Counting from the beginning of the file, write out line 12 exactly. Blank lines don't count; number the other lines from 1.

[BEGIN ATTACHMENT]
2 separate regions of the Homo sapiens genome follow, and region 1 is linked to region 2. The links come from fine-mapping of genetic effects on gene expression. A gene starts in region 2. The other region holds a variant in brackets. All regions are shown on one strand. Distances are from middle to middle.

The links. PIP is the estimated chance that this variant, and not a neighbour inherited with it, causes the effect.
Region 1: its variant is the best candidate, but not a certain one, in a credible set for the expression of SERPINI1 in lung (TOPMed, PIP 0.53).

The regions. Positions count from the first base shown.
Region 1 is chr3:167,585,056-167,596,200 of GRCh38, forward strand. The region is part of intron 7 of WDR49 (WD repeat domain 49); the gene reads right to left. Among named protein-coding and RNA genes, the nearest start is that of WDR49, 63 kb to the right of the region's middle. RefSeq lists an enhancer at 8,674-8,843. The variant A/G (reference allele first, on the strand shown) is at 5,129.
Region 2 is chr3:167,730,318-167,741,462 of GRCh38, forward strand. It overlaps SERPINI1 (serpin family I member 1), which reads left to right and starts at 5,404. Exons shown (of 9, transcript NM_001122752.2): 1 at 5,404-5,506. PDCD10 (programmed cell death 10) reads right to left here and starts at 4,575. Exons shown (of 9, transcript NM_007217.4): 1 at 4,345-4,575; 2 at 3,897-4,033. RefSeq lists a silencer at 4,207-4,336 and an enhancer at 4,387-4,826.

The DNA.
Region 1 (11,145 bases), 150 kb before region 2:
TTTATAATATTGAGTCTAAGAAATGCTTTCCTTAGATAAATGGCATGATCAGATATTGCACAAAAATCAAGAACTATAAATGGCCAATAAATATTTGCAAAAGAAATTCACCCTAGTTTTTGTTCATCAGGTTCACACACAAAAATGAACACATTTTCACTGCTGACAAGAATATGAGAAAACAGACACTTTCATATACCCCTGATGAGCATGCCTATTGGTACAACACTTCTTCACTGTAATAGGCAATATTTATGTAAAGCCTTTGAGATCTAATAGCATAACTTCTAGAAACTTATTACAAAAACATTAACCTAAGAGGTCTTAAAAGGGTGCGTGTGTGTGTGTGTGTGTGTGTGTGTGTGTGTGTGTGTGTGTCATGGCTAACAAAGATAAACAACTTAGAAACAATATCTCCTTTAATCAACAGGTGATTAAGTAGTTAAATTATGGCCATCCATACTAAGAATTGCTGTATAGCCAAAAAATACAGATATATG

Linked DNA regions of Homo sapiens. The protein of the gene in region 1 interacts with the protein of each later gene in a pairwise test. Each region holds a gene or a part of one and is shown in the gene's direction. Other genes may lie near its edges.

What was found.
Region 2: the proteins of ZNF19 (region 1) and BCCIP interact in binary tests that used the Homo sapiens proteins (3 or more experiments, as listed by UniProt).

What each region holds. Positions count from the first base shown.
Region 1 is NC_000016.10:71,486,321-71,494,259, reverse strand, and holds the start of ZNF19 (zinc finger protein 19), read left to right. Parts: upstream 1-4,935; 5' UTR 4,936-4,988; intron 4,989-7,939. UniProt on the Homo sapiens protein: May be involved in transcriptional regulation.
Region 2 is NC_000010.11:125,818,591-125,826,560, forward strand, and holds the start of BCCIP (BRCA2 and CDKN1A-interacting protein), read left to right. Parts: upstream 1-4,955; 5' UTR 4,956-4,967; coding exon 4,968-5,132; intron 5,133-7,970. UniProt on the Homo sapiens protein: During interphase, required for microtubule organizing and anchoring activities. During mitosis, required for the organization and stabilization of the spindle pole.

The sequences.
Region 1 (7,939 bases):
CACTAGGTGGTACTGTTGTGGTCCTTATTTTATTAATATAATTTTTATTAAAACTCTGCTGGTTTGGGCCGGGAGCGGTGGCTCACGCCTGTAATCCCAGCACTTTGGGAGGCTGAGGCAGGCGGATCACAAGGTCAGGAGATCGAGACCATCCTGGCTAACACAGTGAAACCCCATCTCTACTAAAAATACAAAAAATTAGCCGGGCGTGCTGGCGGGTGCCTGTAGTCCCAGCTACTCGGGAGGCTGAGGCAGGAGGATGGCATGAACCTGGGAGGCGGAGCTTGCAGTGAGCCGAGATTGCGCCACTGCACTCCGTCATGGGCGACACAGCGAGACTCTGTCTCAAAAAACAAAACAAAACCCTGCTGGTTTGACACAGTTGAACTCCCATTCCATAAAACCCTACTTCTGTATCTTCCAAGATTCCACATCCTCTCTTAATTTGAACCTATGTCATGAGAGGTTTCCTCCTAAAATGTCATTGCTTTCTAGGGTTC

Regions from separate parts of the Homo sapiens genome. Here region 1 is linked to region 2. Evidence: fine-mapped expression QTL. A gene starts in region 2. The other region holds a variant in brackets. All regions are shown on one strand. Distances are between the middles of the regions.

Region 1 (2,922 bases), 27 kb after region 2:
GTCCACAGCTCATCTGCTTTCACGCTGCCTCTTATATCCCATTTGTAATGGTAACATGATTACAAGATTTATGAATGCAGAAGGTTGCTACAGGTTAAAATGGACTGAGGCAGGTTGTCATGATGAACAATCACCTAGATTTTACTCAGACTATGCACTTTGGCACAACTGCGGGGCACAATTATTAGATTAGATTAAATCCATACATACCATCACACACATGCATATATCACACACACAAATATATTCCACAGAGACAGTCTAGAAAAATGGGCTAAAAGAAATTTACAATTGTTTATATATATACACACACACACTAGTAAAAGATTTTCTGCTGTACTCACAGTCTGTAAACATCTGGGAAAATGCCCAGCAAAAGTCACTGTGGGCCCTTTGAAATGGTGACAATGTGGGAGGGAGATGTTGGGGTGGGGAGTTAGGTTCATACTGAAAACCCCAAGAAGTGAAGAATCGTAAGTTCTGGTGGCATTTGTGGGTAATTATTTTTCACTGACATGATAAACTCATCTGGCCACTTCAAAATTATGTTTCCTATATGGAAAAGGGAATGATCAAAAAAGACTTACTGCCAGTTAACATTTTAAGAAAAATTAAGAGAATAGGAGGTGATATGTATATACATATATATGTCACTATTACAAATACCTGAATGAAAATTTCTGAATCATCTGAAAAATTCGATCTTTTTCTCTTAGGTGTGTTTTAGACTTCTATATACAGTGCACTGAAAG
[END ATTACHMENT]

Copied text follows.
Region 2: the proteins of ZNF19 (region 1) and BCCIP interact in binary tests that used the Homo sapiens proteins (3 or more experiments, as listed by UniProt).